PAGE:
Cutie and The Boxer

Cutie and the Boxer

Documentary films have the rare power to capture life like no other medium. Great documentaries like the phenomenal Act of Killing and Michael Moore’s Bowling for Columbine offer us a very unique and personal exercise in the human condition. Cutie and the Boxer is something of an enigma; for one thing, it defies tradition with its abstract picture of a self-proclaimed “boxing artist”, Ushio Shinohara and his assistant, Noriko, who also happens to be his loving wife.

The documentary chronicles the inner workings of a highly creative couple, husband Ushio is highly regarded by the underground art scene for his surreal alternative works and wishes to be recognised by a larger audience through a dedicated exhibition. Ushio is famed for his unique style of painting; dipping a pair of boxing gloves in colourful inks and paints and then striking the canvas, creating brilliant patterns, bursting full of energy. Ushio’s wife, Noriko, wishes to break free from her husband’s shadow and wishes to be seen as a credible artist on her own merit.

Cutie and The Boxer

Cutie and the Boxer explores the dynamic, and sometimes strained, relationship between two very creative people, who both have very different attitudes and motives behind their art. Noriko’s art is very self-reflective and autobiographic whereas Ushio is based on impulse and raw energy. Though they are very different people in their own right, there is no denying the underlying affection they have for each other, it is refreshing to see such an honest and truthful relationship on screen.

This is very much a film that is open to interpretation; I don’t believe that there is any profound message behind the film and I don’t think there was meant to be one. Cutie and the Boxer is for lovers of art and those who are interested in real human drama. I felt attached to both Ushio and Noriko to a certain extent; I warmed to them both as people and as artists. Though I can’t say that I have fallen in love with Ushio or Noriko’s art, I can see the thought, direction and hard work behind each piece. Ushio was part of Japan’s rebellious avant-garde scene in the 1960’s, and at the age of 81, you can still see what drives him to paint, sculpt and draw. For Noriko, her art is far more melancholic and emotional. As a young woman she lived for art but after so many years caring for her family she simply lost the energy for it and now as an older woman, her art tells the story of her life. She may have lost her way in the past but her burning artistic vision never truly died.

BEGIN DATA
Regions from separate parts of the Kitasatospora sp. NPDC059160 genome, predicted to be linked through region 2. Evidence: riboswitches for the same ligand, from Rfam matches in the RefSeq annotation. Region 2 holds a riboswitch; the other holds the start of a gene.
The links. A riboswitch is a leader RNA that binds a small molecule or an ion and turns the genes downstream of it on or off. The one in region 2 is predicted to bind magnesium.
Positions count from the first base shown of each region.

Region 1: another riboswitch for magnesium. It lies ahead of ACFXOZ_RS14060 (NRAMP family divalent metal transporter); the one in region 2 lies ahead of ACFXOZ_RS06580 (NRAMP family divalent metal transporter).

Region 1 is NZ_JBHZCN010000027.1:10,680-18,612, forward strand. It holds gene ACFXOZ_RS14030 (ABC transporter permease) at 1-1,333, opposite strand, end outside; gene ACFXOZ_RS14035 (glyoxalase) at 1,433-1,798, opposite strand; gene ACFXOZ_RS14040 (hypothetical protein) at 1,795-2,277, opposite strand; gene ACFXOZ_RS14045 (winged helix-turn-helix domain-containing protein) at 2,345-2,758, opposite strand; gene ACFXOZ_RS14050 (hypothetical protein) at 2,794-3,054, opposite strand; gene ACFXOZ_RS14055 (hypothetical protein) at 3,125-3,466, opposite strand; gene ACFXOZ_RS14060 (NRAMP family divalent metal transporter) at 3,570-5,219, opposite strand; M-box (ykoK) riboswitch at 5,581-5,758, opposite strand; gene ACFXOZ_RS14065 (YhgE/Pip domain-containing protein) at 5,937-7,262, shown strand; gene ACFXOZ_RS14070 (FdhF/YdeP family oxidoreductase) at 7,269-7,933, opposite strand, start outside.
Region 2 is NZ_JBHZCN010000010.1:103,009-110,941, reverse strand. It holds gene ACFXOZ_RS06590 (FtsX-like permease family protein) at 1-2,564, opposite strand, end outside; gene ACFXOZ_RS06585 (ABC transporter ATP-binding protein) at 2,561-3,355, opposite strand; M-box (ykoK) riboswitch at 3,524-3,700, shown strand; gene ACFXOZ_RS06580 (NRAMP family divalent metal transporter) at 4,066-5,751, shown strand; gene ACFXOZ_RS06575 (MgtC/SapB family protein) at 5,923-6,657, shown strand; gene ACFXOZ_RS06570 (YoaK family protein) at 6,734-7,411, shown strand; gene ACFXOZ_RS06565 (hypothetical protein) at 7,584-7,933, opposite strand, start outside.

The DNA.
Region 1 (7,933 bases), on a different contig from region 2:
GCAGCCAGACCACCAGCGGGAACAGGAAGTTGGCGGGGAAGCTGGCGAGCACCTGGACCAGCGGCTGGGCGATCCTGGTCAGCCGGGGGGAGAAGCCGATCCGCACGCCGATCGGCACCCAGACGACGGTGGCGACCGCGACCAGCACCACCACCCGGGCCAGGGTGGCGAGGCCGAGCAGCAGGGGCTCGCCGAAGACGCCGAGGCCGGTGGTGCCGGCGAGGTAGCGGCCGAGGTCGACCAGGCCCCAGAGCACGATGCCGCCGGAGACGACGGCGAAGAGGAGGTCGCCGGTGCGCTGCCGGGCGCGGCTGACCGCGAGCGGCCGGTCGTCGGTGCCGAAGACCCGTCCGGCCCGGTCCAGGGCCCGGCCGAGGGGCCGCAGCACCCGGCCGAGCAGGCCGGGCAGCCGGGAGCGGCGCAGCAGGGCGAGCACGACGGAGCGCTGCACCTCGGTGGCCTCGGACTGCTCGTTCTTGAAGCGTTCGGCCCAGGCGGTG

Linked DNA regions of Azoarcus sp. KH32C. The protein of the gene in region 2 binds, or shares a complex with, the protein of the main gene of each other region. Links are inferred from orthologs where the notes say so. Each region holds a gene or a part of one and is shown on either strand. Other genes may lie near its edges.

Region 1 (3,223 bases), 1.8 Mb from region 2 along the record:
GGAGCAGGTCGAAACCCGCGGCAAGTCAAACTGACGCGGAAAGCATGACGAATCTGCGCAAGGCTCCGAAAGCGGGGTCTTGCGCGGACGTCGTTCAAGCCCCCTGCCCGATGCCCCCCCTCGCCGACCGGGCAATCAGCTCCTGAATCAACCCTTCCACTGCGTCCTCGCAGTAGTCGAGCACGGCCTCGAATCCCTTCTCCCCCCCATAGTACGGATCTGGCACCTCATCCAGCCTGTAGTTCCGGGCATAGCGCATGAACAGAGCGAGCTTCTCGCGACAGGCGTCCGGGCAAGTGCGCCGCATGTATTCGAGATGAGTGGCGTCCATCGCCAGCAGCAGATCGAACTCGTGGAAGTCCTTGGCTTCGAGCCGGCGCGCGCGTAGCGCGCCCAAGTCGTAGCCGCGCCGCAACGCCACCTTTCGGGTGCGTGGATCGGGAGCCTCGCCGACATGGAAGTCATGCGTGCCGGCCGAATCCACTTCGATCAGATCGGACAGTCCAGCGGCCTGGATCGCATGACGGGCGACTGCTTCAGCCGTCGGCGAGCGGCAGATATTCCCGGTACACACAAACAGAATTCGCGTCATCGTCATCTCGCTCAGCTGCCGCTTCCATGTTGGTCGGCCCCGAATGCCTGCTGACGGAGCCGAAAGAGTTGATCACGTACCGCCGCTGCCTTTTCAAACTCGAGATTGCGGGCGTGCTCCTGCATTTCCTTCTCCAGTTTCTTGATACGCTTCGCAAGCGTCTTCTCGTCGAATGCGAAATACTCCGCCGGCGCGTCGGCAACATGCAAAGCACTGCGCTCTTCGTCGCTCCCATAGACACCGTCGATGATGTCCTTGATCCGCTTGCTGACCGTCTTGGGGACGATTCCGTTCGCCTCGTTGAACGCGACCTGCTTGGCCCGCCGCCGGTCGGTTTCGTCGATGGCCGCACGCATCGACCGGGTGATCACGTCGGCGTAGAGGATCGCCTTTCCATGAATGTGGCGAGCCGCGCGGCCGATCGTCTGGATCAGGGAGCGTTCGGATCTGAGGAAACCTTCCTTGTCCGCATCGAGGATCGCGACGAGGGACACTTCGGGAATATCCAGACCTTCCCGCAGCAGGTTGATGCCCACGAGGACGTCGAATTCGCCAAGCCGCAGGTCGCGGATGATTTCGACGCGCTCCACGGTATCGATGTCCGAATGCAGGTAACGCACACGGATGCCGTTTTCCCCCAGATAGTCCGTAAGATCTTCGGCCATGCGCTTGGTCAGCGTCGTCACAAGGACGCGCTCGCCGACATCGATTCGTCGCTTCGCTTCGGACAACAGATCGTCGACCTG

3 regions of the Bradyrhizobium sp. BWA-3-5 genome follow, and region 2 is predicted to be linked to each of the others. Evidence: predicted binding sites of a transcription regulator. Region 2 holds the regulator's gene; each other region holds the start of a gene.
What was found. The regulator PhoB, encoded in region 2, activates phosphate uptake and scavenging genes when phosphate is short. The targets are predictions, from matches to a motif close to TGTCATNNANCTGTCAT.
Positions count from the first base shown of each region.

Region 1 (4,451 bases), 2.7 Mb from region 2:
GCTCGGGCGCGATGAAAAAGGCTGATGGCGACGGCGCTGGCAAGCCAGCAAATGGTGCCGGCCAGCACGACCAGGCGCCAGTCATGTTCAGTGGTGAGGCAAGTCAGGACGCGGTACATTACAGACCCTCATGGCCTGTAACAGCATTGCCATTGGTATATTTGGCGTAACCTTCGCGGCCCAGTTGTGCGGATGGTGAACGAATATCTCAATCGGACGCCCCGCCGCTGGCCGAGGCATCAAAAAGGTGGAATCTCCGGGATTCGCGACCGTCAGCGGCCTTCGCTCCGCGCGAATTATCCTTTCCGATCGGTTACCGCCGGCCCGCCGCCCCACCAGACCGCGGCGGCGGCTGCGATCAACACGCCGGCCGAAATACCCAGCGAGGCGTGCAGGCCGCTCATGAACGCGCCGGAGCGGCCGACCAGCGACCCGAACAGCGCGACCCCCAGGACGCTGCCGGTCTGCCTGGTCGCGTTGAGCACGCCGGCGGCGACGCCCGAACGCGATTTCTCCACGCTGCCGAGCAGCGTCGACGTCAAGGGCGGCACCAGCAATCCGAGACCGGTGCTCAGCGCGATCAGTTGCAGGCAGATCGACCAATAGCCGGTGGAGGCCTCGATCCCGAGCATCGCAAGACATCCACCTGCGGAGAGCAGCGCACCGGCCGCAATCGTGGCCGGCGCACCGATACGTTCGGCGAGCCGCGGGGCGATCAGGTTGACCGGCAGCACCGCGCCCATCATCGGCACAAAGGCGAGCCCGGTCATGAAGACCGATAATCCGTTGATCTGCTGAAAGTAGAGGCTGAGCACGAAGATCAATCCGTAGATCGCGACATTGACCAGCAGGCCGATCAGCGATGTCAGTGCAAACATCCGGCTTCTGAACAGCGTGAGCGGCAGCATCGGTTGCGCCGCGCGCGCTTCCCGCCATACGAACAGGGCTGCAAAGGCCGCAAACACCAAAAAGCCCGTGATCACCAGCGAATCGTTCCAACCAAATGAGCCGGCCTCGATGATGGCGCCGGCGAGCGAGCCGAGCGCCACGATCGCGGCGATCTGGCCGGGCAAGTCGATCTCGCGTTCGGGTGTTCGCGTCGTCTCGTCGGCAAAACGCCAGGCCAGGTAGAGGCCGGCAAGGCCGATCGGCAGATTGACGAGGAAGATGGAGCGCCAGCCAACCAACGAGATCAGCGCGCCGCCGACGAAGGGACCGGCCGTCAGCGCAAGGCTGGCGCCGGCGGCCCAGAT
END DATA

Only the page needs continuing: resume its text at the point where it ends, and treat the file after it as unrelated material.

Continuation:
Cutie & The Boxer

There’s no doubt that Cutie and the Boxer celebrates art and artists but the film led me to believe that the whole art scene was a very cynical and shallow system. I found myself feeling very bitter towards the art dealers who were praising Ushio with such a nauseating atmosphere of elitism and pretention. For what it’s worth, I truly felt like I was experiencing the day in the life of an artist, from the highs of selling a piece to the excruciating lows of rejection and self-loathing.

My only real criticism of the film is its blatant objectivity in certain places. I wanted someone to address Ushio for his actions or learn more of Noriko’s past. This is what great documentaries do, they invest us in the lives of others. After the film had finished, I was still thinking about the couple and I wondered what future they may have together, whether Ushio will thank Noriko for everything she has done for him, for standing by him for so many decades.

I really enjoyed watching Cutie and the Boxer, I definitely feel that I have take something away from the film. I feel that I can appreciate the work of artists more. This is an excellent documentary for those interested in the arts or just people just looking for a real-life love story.

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